There are fourteen two story outhouses in the United States. Fourteen. I’ve seen a few. I’m not going to say that “See All 14 Two Story Outhouses” is on my bucket list, but I’m also not prone to missing an opportunity to shenanigan around in an iconic latrine– especially the only one that is technically built like the proverbial brick shithouse.
The historic Howe House and Museum in Phelps, New York is the proud owner of this nation’s only brick two story outhouse. In addition to its solid brick construction, this particular privy also boasts a three and three system–three holes up and three holes down–of graduating size. They are the Mama Bear, the Papa Bear and the Baby bear of Goldilock’s crapper dreams. In naming unique features, there was also some bragging about attachment (that it is attached to the building, which is rare for an outhouse) but both entrances are outside of the building and the largesse of the existing kitchen space (which is the portion of the home attached to the room of requirement) coupled with the age of the home causes me to discount any benefits that “attachment” might have added, since you cannot enter the facility from inside, you must still brave the elements (sometimes across a slippery roof) to, um, evacuate.
Most outdoor lavatories are hole bound meaning that falling, um, objects, end their descent in a large cavity in the ground. While this inauspicious ending was most common, it led to eventual mandatory relocation of the powder room once the earthly receptacle overflowed. This comfort room was a considered a modern marvel as it was equipped with a tray liner which would be removed by household staff regularly and scraped into an offsite repository thus preventing any eventual physical need for attached commode expatriation.
The Phelps Six Holer (they’ve yet to name the john officially, so I’m brainstorming here) is no longer open for ‘business,’ plainly speaking and, though I am a rule evader by nature, the maintenance level and restoration of this particular loo did not invite me to push this particular envelope BUT, I had not known that prior to making this potty a destination on my route. My VERY LONG route. The route upon which I had consumed almost a case of lime flavored fizzy water. Which wanted to give a novel litter box a little whirl. Really. Now, I had mistakenly assumed that the two story throne was the primary attraction of the building. I mean, why else would a tourist pull off the expressway and drive down the main street of Phelps? Well, let me tell you a little secret–the docents at the Historic Howe House and Museum think that the magnificent poopatorium is but an annoying barnacle on the butt of an otherwise lovely HALF HOUR long tour of a partially restored old house where each room contains a curated collection of ennui inducing curiosities.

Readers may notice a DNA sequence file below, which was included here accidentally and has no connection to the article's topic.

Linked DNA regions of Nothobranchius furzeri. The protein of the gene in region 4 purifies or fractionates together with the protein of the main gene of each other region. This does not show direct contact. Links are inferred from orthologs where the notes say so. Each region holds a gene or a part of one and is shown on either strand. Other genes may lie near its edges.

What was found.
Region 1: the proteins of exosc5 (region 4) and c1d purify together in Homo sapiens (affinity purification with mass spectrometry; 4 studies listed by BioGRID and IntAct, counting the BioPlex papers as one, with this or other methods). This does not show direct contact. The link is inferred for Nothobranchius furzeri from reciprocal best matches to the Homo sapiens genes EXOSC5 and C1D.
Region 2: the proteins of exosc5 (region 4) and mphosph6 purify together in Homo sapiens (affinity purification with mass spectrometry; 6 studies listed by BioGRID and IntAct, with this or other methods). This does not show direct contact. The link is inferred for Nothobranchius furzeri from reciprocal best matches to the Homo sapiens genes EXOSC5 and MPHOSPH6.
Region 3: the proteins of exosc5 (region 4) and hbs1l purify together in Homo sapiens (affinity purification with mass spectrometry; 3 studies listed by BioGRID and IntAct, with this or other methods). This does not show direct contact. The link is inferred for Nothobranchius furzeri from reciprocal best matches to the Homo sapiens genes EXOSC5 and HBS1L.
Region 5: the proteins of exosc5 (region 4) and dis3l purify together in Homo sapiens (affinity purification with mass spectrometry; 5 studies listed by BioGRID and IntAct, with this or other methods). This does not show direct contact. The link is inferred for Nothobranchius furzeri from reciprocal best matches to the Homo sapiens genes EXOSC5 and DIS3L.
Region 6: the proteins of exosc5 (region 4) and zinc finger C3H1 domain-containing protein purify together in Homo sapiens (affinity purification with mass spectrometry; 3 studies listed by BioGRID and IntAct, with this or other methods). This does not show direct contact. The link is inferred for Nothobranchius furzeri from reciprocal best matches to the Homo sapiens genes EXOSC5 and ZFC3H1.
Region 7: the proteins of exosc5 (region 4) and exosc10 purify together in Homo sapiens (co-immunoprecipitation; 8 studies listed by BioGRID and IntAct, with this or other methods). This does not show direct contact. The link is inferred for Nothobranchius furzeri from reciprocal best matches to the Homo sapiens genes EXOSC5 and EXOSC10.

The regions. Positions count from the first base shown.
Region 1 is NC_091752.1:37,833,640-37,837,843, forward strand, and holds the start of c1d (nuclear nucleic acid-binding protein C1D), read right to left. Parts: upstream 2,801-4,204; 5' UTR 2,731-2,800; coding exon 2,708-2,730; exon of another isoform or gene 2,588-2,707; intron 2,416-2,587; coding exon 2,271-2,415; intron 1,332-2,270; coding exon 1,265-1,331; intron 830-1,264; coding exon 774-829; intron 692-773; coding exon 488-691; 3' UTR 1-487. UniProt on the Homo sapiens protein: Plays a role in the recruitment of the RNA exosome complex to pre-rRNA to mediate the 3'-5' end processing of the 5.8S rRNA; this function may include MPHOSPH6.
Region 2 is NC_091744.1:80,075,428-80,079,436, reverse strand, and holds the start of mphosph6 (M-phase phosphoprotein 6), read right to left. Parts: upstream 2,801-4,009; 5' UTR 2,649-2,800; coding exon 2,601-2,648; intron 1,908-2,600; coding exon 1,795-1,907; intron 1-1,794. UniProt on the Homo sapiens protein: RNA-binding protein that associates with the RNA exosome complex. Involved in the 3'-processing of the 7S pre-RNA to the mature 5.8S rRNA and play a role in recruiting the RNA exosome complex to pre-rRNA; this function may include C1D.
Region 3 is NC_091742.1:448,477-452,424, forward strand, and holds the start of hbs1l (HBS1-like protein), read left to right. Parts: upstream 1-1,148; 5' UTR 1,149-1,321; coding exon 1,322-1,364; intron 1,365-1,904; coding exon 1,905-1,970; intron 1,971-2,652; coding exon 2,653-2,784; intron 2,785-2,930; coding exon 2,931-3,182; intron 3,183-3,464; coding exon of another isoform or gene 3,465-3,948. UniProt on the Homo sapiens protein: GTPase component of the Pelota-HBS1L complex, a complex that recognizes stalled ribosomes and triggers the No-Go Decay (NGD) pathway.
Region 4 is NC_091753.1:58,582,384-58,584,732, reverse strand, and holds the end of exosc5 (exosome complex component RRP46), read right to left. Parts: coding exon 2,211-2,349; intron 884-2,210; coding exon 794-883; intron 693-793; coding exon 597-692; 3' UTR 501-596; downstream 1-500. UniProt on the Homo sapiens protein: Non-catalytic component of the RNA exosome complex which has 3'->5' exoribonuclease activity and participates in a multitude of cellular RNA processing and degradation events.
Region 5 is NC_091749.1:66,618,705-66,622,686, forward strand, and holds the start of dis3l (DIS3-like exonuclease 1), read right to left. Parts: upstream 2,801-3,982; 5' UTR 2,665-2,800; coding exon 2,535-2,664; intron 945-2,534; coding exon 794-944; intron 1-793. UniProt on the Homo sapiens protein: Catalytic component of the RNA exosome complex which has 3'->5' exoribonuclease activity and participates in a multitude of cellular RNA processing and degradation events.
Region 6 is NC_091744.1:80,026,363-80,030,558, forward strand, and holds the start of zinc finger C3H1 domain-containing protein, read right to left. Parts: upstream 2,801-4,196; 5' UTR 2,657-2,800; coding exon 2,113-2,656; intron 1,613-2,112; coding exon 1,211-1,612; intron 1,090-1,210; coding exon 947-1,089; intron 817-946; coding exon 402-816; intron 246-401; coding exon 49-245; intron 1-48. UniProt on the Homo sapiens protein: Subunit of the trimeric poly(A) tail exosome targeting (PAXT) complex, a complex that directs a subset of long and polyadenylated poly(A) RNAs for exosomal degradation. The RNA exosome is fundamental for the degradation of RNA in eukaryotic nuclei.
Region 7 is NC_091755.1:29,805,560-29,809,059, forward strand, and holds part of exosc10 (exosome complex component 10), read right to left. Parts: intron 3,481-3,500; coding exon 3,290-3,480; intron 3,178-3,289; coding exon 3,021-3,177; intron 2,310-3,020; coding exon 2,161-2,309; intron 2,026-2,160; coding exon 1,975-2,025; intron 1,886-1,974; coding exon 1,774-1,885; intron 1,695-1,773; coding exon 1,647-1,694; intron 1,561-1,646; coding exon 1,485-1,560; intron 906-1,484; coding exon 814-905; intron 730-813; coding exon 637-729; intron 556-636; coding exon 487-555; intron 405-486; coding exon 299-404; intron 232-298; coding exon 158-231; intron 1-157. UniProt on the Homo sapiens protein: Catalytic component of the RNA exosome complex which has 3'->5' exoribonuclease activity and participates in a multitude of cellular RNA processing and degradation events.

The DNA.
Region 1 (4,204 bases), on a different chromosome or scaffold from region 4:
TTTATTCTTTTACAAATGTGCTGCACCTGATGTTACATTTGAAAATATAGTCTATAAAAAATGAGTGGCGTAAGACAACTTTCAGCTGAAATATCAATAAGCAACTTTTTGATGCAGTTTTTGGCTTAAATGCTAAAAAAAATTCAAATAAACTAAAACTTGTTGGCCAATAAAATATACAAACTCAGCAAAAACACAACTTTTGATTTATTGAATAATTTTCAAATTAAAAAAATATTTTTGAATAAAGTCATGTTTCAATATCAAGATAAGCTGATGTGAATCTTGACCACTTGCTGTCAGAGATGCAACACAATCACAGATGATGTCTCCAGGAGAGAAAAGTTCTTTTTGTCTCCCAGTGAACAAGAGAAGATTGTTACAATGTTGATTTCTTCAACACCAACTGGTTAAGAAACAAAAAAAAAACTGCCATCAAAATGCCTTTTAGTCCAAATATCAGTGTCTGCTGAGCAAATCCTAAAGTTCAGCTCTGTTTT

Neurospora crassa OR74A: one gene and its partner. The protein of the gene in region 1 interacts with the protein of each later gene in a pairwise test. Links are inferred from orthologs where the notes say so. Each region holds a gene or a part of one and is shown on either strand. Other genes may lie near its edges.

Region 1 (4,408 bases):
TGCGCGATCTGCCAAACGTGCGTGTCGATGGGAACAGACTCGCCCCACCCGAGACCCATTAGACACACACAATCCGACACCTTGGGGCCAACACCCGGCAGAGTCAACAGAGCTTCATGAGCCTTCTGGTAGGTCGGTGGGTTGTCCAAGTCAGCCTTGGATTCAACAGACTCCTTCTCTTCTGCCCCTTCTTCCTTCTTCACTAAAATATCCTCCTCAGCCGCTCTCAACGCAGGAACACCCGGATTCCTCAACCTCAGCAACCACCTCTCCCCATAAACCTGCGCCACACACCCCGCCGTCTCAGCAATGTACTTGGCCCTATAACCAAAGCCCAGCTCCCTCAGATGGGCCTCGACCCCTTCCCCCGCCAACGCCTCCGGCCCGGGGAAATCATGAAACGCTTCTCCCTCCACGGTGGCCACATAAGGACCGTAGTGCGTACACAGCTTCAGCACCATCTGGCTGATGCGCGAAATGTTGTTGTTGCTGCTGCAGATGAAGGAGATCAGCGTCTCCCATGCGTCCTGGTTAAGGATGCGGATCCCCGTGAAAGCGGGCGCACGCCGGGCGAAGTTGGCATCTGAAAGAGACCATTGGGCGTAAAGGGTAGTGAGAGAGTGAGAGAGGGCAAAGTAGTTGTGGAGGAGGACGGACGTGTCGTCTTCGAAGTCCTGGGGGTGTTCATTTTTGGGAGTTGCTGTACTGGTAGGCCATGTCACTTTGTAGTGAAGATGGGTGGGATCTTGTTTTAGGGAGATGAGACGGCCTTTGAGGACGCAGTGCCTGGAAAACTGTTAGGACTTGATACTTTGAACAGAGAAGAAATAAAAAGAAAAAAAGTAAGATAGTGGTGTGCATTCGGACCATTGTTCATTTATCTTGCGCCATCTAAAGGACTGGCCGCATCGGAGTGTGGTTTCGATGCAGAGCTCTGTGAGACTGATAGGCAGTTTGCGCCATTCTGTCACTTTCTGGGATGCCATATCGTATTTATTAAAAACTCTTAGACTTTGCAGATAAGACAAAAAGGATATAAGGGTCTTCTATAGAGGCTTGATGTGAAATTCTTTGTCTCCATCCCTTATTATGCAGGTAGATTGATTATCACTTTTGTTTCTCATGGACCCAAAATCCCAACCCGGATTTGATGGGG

Now, before I tell you about these roomfuls of curated artifacts, I would like to restate that I HAD TO PEE. BADLY. I wince/smiled through an introduction to the history of the house and a peek into the genealogy room where the history of every family in the city of Phelps can be researched. I clandestinely pee pee danced through the oral history of the Howe family and tried to look interested in their portraits and family tree. I alternated crossed legs in a room filled with doll houses made to represent the various historic residences in the city of Phelps. I almost peed in the kitchen sink. There was a touch and go moment when my guide tried to tell me that the outhouse was not available for public viewing–that it was just somewhere where they stored cleaning supplies and empty pails (the humor of this was lost on her and I didn’t have the heart to explain or giggle besides, I was sure that giggling would be disastrous at that juncture). I am not sure whether it is my ridiculous capacity for sweet talk or the desperate and ridiculous look in my floating eyes, but she did finally take pity on me and show me the interior of both stories of the iconic head.
I wish that I could share with you some artful and transcendental photography from dramatic angles that is professionally lit. What you get, however, are the clandestinely shot grainy snaps taken with my smartphone, of an unlit room, on a grey rainy day, whenever my guide looked the other direction for a millisecond–around a bevy of dirty mops and precariously stacked debris. In the end, I chose not to avail myself of this unique can, but to avail myself of the hospitality of a gas station toilet up the street. What can I say, apparently my wild conjectures about sneaking in for a trespass tinkle didn’t hold water.
P.S. If you were counting (or if you weren’t) that’s twenty, yep, TWENTY euphemisms for bathroom–which I chose not to use since there was obviously NOT a bath. I also avoided all terms that inferred running water would be present. I really can’t figure out how I managed to marry a normal person. What was he thinking? Truly. He should get a medal.
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